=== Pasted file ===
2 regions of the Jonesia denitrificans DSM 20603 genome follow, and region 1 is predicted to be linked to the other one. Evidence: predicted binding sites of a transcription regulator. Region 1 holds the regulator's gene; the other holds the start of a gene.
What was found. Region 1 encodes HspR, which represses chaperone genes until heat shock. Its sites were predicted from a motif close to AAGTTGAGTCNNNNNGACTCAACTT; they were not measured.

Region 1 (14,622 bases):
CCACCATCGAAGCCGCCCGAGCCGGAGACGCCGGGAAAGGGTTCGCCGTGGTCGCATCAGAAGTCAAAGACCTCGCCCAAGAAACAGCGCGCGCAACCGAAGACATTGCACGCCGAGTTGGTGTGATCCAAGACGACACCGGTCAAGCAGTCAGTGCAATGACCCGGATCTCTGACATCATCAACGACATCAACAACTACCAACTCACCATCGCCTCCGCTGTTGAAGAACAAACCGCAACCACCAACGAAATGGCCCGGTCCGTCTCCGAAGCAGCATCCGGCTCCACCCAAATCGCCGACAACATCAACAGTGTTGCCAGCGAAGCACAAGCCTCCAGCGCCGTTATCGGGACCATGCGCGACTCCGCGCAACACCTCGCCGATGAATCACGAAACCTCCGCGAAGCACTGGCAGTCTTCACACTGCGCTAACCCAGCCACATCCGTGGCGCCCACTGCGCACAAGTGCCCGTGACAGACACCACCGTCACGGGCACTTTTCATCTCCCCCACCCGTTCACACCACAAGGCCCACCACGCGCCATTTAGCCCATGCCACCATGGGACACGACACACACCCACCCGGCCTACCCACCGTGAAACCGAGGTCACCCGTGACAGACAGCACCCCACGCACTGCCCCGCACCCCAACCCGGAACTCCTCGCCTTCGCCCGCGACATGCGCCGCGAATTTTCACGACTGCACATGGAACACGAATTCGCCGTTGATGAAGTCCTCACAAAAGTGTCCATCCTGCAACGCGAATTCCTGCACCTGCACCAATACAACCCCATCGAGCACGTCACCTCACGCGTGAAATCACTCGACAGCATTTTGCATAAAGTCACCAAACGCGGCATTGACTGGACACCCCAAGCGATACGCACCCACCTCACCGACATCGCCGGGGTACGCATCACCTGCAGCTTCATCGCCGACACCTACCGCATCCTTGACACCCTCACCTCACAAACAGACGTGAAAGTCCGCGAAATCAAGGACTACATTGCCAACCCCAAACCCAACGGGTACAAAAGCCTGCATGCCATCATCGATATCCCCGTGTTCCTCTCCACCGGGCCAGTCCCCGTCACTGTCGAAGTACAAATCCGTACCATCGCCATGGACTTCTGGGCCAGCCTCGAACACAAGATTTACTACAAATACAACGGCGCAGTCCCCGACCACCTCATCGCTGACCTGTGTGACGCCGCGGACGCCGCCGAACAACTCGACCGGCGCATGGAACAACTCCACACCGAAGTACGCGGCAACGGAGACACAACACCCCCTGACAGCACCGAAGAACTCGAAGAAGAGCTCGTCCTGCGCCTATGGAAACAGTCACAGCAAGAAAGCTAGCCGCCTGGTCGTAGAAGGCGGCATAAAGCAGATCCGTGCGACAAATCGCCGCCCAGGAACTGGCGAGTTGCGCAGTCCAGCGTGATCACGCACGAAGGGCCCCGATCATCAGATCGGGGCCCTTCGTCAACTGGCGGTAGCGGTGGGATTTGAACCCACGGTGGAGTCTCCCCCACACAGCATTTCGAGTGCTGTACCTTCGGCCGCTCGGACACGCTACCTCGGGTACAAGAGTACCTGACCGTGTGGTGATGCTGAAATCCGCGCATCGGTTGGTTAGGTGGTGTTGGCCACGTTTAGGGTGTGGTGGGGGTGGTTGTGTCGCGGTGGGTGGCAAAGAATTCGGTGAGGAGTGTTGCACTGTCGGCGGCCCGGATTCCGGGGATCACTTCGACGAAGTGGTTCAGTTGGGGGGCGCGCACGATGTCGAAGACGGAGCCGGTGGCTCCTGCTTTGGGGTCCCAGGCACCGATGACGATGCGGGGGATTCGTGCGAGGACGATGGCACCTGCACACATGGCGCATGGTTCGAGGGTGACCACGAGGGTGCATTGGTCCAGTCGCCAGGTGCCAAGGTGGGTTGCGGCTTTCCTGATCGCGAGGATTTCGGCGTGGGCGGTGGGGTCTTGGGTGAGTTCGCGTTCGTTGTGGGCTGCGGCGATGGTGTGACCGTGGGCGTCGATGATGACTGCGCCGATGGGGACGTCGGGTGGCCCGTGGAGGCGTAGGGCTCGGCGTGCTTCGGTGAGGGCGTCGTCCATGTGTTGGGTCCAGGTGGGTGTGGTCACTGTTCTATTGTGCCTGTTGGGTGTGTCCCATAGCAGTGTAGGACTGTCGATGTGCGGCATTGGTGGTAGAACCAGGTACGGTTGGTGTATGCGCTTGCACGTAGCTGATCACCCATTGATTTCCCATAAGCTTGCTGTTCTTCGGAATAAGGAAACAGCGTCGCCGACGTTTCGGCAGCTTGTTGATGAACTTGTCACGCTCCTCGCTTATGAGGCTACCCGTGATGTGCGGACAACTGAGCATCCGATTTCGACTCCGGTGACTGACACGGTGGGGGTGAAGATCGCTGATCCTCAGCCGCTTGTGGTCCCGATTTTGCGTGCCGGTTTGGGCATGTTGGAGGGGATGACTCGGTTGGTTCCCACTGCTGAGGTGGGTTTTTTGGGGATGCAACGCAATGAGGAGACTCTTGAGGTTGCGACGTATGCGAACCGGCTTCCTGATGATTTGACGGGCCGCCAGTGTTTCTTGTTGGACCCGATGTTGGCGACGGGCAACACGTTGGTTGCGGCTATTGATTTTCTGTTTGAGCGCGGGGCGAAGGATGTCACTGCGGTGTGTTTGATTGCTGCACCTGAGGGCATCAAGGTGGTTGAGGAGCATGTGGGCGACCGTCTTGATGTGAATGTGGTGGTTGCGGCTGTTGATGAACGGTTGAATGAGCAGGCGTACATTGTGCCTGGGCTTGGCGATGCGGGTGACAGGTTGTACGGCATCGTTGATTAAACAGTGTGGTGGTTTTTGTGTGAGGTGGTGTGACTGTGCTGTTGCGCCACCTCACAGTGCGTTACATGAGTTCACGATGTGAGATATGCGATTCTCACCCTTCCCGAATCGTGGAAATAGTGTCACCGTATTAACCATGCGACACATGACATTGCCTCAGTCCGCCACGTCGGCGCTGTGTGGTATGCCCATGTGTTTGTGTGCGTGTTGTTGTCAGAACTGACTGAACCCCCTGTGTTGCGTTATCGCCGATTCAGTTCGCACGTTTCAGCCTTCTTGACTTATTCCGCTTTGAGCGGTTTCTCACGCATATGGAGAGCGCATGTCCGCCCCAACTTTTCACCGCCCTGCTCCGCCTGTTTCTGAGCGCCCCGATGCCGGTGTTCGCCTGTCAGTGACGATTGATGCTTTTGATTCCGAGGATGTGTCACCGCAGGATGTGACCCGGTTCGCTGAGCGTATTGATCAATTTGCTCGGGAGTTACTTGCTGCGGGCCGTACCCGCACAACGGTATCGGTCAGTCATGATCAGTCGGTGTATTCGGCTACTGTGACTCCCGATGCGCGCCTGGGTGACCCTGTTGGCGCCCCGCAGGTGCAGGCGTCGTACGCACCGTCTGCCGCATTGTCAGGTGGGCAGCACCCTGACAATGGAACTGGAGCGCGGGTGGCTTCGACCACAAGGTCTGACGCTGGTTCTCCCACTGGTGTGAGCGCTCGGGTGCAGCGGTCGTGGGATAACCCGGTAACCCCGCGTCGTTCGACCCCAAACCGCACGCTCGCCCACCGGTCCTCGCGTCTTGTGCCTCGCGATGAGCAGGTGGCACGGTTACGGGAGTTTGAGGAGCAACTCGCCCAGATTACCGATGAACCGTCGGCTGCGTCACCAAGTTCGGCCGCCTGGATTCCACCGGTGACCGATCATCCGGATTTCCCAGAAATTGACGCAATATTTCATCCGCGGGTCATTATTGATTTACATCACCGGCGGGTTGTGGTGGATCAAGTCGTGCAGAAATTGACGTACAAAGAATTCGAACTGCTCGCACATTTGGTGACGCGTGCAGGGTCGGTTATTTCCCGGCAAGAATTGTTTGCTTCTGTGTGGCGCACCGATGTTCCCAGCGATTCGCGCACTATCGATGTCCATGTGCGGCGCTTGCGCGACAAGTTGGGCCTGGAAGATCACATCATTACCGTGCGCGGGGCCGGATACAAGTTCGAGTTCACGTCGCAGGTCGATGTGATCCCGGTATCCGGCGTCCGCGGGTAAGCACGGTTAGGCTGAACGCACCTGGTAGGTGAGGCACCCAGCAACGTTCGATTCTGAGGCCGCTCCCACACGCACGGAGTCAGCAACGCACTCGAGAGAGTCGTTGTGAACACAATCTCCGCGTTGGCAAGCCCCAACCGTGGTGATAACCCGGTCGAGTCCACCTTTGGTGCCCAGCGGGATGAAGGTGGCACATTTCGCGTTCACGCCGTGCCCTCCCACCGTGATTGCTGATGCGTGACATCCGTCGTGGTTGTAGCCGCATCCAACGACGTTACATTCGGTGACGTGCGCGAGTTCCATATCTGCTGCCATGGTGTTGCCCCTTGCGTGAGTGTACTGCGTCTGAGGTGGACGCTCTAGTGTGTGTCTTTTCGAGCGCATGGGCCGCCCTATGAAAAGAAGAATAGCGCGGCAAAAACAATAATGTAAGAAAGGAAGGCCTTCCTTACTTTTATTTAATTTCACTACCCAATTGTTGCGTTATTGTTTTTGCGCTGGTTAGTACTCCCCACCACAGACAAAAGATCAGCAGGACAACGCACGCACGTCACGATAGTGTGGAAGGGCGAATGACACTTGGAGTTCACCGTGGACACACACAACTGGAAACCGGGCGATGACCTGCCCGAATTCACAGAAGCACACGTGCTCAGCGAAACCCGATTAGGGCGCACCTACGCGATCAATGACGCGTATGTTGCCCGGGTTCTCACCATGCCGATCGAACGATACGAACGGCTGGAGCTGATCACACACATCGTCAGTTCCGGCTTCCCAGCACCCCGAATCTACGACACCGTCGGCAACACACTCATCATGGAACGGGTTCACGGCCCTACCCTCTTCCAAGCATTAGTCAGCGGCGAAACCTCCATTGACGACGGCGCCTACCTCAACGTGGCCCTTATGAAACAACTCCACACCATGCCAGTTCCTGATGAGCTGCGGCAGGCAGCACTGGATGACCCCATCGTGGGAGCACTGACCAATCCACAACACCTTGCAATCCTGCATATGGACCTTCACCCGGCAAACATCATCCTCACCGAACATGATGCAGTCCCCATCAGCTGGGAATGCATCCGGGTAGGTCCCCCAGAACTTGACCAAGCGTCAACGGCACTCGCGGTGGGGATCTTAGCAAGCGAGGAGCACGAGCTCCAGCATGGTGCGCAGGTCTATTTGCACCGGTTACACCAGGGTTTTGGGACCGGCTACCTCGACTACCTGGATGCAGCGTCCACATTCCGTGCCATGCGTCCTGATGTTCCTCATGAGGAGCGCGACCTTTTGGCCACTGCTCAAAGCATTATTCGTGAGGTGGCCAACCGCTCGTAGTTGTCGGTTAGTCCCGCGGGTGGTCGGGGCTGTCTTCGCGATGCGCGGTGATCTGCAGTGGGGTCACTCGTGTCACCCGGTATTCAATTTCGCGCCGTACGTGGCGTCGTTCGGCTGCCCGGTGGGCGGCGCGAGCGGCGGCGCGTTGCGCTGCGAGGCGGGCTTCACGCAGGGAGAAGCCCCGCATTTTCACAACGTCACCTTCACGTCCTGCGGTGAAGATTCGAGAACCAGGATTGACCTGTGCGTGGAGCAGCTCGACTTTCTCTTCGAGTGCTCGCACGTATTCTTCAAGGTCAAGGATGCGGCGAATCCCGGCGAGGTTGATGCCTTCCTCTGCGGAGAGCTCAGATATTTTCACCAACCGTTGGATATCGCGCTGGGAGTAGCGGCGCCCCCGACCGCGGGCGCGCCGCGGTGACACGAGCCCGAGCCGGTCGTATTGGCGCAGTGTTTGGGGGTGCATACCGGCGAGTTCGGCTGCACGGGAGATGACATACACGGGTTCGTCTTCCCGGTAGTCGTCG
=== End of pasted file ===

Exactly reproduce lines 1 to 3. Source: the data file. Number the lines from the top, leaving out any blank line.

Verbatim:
2 regions of the Jonesia denitrificans DSM 20603 genome follow, and region 1 is predicted to be linked to the other one. Evidence: predicted binding sites of a transcription regulator. Region 1 holds the regulator's gene; the other holds the start of a gene.
What was found. Region 1 encodes HspR, which represses chaperone genes until heat shock. Its sites were predicted from a motif close to AAGTTGAGTCNNNNNGACTCAACTT; they were not measured.

Region 1 (14,622 bases):